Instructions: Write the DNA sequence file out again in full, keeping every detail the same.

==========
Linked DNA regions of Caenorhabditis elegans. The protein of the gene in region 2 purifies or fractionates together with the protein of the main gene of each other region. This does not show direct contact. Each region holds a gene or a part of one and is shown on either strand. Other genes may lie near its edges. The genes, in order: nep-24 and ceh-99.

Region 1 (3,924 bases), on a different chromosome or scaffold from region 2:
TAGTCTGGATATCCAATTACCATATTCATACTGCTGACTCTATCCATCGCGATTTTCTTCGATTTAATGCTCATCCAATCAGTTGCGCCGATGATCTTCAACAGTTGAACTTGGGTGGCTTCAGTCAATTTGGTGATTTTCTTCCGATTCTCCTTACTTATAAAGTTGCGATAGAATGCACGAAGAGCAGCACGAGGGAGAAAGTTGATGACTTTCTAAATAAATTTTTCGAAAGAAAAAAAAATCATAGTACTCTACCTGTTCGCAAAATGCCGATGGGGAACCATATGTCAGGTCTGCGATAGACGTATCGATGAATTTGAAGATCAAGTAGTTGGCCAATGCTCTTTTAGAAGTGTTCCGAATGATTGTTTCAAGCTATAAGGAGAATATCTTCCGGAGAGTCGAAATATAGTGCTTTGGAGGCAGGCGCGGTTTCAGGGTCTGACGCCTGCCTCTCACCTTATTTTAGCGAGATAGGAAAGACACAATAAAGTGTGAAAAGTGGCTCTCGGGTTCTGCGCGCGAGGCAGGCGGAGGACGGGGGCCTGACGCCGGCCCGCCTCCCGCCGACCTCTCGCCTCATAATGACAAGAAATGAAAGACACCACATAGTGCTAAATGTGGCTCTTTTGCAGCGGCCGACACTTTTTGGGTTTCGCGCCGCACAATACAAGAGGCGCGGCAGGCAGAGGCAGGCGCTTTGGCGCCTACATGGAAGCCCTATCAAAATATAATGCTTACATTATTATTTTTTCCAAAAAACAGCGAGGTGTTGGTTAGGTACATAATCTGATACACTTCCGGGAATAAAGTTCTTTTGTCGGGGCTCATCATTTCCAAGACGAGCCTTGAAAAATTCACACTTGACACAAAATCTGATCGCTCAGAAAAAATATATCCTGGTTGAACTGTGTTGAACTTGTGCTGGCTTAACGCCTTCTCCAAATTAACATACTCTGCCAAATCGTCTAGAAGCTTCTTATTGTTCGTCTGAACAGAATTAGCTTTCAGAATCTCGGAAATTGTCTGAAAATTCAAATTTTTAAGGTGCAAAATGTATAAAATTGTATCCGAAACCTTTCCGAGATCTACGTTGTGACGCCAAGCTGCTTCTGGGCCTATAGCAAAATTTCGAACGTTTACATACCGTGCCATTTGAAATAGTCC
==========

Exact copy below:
Linked DNA regions of Caenorhabditis elegans. The protein of the gene in region 2 purifies or fractionates together with the protein of the main gene of each other region. This does not show direct contact. Each region holds a gene or a part of one and is shown on either strand. Other genes may lie near its edges. The genes, in order: nep-24 and ceh-99.

Region 1 (3,924 bases), on a different chromosome or scaffold from region 2:
TAGTCTGGATATCCAATTACCATATTCATACTGCTGACTCTATCCATCGCGATTTTCTTCGATTTAATGCTCATCCAATCAGTTGCGCCGATGATCTTCAACAGTTGAACTTGGGTGGCTTCAGTCAATTTGGTGATTTTCTTCCGATTCTCCTTACTTATAAAGTTGCGATAGAATGCACGAAGAGCAGCACGAGGGAGAAAGTTGATGACTTTCTAAATAAATTTTTCGAAAGAAAAAAAAATCATAGTACTCTACCTGTTCGCAAAATGCCGATGGGGAACCATATGTCAGGTCTGCGATAGACGTATCGATGAATTTGAAGATCAAGTAGTTGGCCAATGCTCTTTTAGAAGTGTTCCGAATGATTGTTTCAAGCTATAAGGAGAATATCTTCCGGAGAGTCGAAATATAGTGCTTTGGAGGCAGGCGCGGTTTCAGGGTCTGACGCCTGCCTCTCACCTTATTTTAGCGAGATAGGAAAGACACAATAAAGTGTGAAAAGTGGCTCTCGGGTTCTGCGCGCGAGGCAGGCGGAGGACGGGGGCCTGACGCCGGCCCGCCTCCCGCCGACCTCTCGCCTCATAATGACAAGAAATGAAAGACACCACATAGTGCTAAATGTGGCTCTTTTGCAGCGGCCGACACTTTTTGGGTTTCGCGCCGCACAATACAAGAGGCGCGGCAGGCAGAGGCAGGCGCTTTGGCGCCTACATGGAAGCCCTATCAAAATATAATGCTTACATTATTATTTTTTCCAAAAAACAGCGAGGTGTTGGTTAGGTACATAATCTGATACACTTCCGGGAATAAAGTTCTTTTGTCGGGGCTCATCATTTCCAAGACGAGCCTTGAAAAATTCACACTTGACACAAAATCTGATCGCTCAGAAAAAATATATCCTGGTTGAACTGTGTTGAACTTGTGCTGGCTTAACGCCTTCTCCAAATTAACATACTCTGCCAAATCGTCTAGAAGCTTCTTATTGTTCGTCTGAACAGAATTAGCTTTCAGAATCTCGGAAATTGTCTGAAAATTCAAATTTTTAAGGTGCAAAATGTATAAAATTGTATCCGAAACCTTTCCGAGATCTACGTTGTGACGCCAAGCTGCTTCTGGGCCTATAGCAAAATTTCGAACGTTTACATACCGTGCCATTTGAAATAGTCC